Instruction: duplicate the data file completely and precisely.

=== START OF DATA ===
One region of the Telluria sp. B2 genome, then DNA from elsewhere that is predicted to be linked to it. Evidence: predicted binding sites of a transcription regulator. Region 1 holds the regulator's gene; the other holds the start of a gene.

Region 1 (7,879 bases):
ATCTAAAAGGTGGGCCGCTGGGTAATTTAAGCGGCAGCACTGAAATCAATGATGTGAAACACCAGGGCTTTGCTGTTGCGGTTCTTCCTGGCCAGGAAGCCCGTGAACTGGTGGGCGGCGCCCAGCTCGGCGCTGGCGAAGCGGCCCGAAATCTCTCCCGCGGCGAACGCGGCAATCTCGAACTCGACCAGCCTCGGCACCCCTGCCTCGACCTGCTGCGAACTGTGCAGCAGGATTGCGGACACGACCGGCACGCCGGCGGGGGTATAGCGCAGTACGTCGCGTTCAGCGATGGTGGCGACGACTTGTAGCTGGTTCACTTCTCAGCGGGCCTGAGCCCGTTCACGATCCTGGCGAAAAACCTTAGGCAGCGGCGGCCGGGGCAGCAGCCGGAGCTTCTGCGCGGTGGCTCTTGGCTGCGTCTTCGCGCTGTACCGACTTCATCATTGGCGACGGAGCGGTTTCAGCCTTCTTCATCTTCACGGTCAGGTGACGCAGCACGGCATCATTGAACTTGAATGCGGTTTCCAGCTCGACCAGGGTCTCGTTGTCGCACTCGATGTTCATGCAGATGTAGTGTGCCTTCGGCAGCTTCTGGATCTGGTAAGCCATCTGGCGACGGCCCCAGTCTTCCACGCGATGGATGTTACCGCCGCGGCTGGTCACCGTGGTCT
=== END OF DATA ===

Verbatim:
One region of the Telluria sp. B2 genome, then DNA from elsewhere that is predicted to be linked to it. Evidence: predicted binding sites of a transcription regulator. Region 1 holds the regulator's gene; the other holds the start of a gene.

Region 1 (7,879 bases):
ATCTAAAAGGTGGGCCGCTGGGTAATTTAAGCGGCAGCACTGAAATCAATGATGTGAAACACCAGGGCTTTGCTGTTGCGGTTCTTCCTGGCCAGGAAGCCCGTGAACTGGTGGGCGGCGCCCAGCTCGGCGCTGGCGAAGCGGCCCGAAATCTCTCCCGCGGCGAACGCGGCAATCTCGAACTCGACCAGCCTCGGCACCCCTGCCTCGACCTGCTGCGAACTGTGCAGCAGGATTGCGGACACGACCGGCACGCCGGCGGGGGTATAGCGCAGTACGTCGCGTTCAGCGATGGTGGCGACGACTTGTAGCTGGTTCACTTCTCAGCGGGCCTGAGCCCGTTCACGATCCTGGCGAAAAACCTTAGGCAGCGGCGGCCGGGGCAGCAGCCGGAGCTTCTGCGCGGTGGCTCTTGGCTGCGTCTTCGCGCTGTACCGACTTCATCATTGGCGACGGAGCGGTTTCAGCCTTCTTCATCTTCACGGTCAGGTGACGCAGCACGGCATCATTGAACTTGAATGCGGTTTCCAGCTCGACCAGGGTCTCGTTGTCGCACTCGATGTTCATGCAGATGTAGTGTGCCTTCGGCAGCTTCTGGATCTGGTAAGCCATCTGGCGACGGCCCCAGTCTTCCACGCGATGGATGTTACCGCCGCGGCTGGTCACCGTGGTCT